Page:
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Art/ Collection/ Art Object

Relief panel

Period:
Neo-Assyrian
Date:
ca. 883–859 B.C.
Geography:
Mesopotamia, Nimrud (ancient Kalhu)
Culture:
Assyrian
Medium:
Gypsum alabaster
Dimensions:
64 x 49 1/2 x 4 1/2 in. (162.6 x 125.7 x 11.4 cm)
Classification:
Stone-Reliefs-Inscribed
Credit Line:
Gift of J. Pierpont Morgan, 1917
Accession Number:
17.190.2080
On view at The Met Fifth Avenue in Gallery 401
This panel from the Northwest Palace at Nimrud (ancient Kalhu) depicts a winged supernatural figure. Such figures appear throughout the palace, sometimes flanking either the figure of the Assyrian king or a stylized "sacred tree." The reliefs were painted, but today almost none of the original pigment survives. However, the reliefs themselves retain incredible detail, including intricate incised designs on many of the figures’ clothing.

The protective figure on this panel originally stood back to back with another on one side of a doorway, with parallel figures on the other side, so that one pair of figures faced out toward a courtyard and the other into the room. The Museum collection includes fragments of all four figures. The figure is human-headed and faces left, holding in his left hand a plant and raising his open right hand in a beneficent gesture. The figure wears a horned cap, indicating divinity, and jewelry: visible are a large pendant earring, a collar consisting of two bands of beads and spacers, armlets with animal-head terminals, and bracelets, one artificially reversed so that the large central rosette symbols, associated with divinity and perhaps particularly with the goddess Ishtar, are visible on both. Although we cannot know how these elements were originally painted, excavated parallels include elaborate jewelry in gold, inlaid with semi-precious stones. A collar or necklace such as that shown here might have been made up of semi-precious stones separated by gold spacer beads. The figure carries three knives, tucked into a belt with their handles visible at chest level. One of these is also animal-headed, as are the tips of two of the sheaths visible below the belt. The heads at the sheath tips are apparently reptilian, possibly representing the Mushhushshu, a composite creature with multiple divine associations.

The figures are supernatural but do not represent any of the great gods. Rather, they are part of the vast supernatural population that for ancient Mesopotamians animated every aspect of the world. They appear as either eagle-headed or human-headed and wear a horned crown to indicate divinity. Both types of figure usually have wings. Because of their resemblance to groups of figurines buried under doorways for protection whose identities are known through ritual texts, it has been suggested that the figures in the palace reliefs represent the apkallu, wise sages from the distant past. This may indeed be one level of their symbolism, but protective figures of this kind are likely to have held multiple meanings and mythological connections.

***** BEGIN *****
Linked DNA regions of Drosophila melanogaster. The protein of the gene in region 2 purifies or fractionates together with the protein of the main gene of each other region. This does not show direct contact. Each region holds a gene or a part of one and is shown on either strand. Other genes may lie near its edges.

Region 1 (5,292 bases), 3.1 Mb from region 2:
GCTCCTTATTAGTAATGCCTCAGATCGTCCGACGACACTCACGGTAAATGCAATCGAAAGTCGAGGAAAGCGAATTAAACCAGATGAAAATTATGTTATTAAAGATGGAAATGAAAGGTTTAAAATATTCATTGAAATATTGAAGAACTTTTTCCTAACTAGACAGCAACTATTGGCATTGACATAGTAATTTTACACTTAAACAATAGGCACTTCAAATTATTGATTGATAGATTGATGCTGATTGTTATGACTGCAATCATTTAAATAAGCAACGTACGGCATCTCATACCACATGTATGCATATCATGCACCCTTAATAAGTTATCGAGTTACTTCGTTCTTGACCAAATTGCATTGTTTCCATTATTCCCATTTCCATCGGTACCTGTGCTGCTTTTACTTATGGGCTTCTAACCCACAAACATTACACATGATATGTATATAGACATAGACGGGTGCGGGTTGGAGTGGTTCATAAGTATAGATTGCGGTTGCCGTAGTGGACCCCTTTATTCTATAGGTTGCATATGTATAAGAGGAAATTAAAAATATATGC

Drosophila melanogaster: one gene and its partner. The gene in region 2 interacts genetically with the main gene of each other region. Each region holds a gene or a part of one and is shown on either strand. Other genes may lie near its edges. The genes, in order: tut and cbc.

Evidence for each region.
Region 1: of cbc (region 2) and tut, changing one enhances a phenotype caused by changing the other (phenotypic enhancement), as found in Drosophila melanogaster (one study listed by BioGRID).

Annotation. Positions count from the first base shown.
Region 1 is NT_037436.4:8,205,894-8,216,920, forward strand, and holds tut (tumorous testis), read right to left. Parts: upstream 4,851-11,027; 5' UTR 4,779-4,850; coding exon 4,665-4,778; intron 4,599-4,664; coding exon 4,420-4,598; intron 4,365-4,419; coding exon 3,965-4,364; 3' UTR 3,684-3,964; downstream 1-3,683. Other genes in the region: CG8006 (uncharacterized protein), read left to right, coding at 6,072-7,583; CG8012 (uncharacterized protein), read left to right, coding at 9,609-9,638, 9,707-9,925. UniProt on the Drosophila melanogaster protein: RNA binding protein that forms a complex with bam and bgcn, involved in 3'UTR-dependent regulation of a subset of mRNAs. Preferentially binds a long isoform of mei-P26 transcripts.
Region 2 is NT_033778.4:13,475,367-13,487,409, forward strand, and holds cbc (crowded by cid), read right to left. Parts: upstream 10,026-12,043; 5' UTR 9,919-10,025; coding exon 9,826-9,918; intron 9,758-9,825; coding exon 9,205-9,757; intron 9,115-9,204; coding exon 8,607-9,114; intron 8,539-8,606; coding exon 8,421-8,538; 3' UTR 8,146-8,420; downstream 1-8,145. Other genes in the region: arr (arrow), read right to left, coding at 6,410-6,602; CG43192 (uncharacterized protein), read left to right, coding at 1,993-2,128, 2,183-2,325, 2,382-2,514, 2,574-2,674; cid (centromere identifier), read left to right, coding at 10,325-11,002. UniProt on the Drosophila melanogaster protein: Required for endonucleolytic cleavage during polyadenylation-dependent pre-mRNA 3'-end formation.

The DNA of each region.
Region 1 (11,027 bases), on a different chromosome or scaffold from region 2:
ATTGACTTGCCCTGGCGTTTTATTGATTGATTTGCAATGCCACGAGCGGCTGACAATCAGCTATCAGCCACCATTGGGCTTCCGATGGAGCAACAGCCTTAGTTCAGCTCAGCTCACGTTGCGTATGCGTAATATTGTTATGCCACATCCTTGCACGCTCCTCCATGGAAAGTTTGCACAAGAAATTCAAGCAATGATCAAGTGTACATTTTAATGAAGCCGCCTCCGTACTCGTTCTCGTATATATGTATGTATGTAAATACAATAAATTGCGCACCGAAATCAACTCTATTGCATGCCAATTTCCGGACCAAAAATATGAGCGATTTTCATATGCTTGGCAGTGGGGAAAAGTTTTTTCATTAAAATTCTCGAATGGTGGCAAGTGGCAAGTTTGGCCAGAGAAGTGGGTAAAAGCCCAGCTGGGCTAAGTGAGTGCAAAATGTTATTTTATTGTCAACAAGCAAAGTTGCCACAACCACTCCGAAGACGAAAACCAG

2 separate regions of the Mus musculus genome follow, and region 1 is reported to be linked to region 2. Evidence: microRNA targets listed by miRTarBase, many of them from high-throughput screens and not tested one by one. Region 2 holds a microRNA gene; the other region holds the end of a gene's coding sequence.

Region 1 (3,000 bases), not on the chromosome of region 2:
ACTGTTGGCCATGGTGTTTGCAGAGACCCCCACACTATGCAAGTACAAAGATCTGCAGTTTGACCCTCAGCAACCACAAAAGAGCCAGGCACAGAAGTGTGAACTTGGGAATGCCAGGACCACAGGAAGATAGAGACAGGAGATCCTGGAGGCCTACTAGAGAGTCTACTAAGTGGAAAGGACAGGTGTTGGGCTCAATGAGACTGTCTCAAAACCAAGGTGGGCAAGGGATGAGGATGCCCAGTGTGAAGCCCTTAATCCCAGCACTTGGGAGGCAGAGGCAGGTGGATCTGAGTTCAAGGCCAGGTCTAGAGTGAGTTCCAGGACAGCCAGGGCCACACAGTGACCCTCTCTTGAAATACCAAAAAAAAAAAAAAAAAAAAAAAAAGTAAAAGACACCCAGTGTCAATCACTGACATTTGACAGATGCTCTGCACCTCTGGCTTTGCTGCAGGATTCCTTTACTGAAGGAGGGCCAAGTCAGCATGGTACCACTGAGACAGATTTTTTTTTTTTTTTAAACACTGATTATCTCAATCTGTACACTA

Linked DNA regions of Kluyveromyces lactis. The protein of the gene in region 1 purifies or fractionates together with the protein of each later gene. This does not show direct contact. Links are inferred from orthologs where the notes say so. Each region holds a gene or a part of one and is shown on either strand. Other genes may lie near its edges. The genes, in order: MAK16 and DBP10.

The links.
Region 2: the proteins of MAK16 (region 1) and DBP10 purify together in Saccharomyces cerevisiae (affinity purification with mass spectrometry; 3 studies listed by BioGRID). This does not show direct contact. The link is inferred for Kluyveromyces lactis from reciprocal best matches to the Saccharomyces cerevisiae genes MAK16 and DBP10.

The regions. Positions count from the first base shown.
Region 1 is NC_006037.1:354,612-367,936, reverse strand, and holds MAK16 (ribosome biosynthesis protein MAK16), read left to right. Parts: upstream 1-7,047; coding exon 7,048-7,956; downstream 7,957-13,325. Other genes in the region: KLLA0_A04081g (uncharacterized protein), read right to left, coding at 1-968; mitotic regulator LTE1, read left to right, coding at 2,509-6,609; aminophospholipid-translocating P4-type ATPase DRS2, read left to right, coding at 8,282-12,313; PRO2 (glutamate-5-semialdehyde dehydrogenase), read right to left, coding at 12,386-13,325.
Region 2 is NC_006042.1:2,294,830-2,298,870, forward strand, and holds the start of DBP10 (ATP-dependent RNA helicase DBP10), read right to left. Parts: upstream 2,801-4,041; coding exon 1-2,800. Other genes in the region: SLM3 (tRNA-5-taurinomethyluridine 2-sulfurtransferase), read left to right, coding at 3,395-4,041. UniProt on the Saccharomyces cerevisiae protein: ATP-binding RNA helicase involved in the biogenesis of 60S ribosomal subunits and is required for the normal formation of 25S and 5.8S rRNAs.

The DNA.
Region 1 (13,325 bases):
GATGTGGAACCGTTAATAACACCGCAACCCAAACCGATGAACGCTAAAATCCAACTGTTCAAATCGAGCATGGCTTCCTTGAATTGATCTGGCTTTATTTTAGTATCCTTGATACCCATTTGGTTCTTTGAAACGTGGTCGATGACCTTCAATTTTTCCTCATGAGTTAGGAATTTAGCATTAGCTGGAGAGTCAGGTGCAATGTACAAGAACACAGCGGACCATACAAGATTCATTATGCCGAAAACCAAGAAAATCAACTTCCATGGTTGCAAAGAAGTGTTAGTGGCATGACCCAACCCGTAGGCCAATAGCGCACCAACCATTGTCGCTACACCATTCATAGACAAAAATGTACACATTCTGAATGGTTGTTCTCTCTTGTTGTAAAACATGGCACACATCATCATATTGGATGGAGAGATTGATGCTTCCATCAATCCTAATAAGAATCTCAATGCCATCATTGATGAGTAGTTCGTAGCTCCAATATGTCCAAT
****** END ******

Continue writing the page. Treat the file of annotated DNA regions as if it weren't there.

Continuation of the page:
Figures such as these continued to be depicted in later Assyrian palaces, though less frequently. Only in the Northwest Palace do they form such a dominant feature of the relief program. Also unique to the Northwest Palace is the so-called Standard Inscription that ran across the middle of every relief, often cutting across the imagery. The inscription, carved in cuneiform script and written in the Assyrian dialect of the Akkadian language, lists the achievements of Ashurnasirpal II (r. 883–859 B.C.), the builder of the palace. After giving his ancestry and royal titles, the Standard Inscription describes Ashurnasirpal’s successful military campaigns to east and west and his building works at Nimrud, most importantly the construction of the palace itself. The inscription is thought to have had a magical function, contributing to the divine protection of the king and the palace.
1911, purchased by J. Pierpont Morgan from Galerie Alexandre Imbert, Rome; acquired by the Museum in 1917, gift of J. Pierpont Morgan.
Budge, Ernest A.W., and Leonard W. King. 1902. Annals of the Kings of Assyria. Volume I. London: Trustees of the British Museum, pp. 212-221.

Gadd, Cyril J. 1936. The Stones of Assyria. London: Chatto and Windus, p. 238.

Weidner, Ernst F. 1939. Die Reliefs der assyrischen Könige. Archiv für Orientforschung, Beiheft 4. Part 1: Die Reliefs in England, in der Vatikan-Stadt und in Italien. Berlin: Im Selbstverlage des Herausgebers, p. 98, n. 191a.

Louchheim, Aline B. 1949. “Near-Eastern Art Placed on Display: Metropolitan Shows Works That Date to 5,000 Years Ago -- Diverse Races Covered.” The New York Times, p. 19.

Stearns, John B. 1961. Reliefs from the Palace of Ashurnaṣirpal II. Archiv für Orientforschung, Beiheft 15, pp. 37-38, 62, 85, pl. 44.

Crawford, Vaughn, Prudence O. Harper, and Holly Pittman. 1980. Assyrian Reliefs and Ivories in the Metropolitan Museum of Art. New York: The Metropolitan Museum of Art, p. 19, fig. 10,9.

Paley, Samuel M., and Richard P. Sobolewski. 1987. The Reconstruction of the Relief Representations and Their Positions in the Northwest-Palace at Kalhu (Nimrud) II. Baghdader Forschungen, Bd. 10, Mainz am Rhein: Philipp von Zabern, pp. 37, 47, 90, pl. 3,13, plan 2.5.

Paley, Samuel M., and Richard P. Sobolewski. 1992. The Reconstruction of the Relief Representations and Their Positions in the Northwest-Palace at Kalḫu (Nimrūd) III. Baghdader Forschungen, Bd. 14, Mainz am Rhein: Philipp von Zabern, p. 32.
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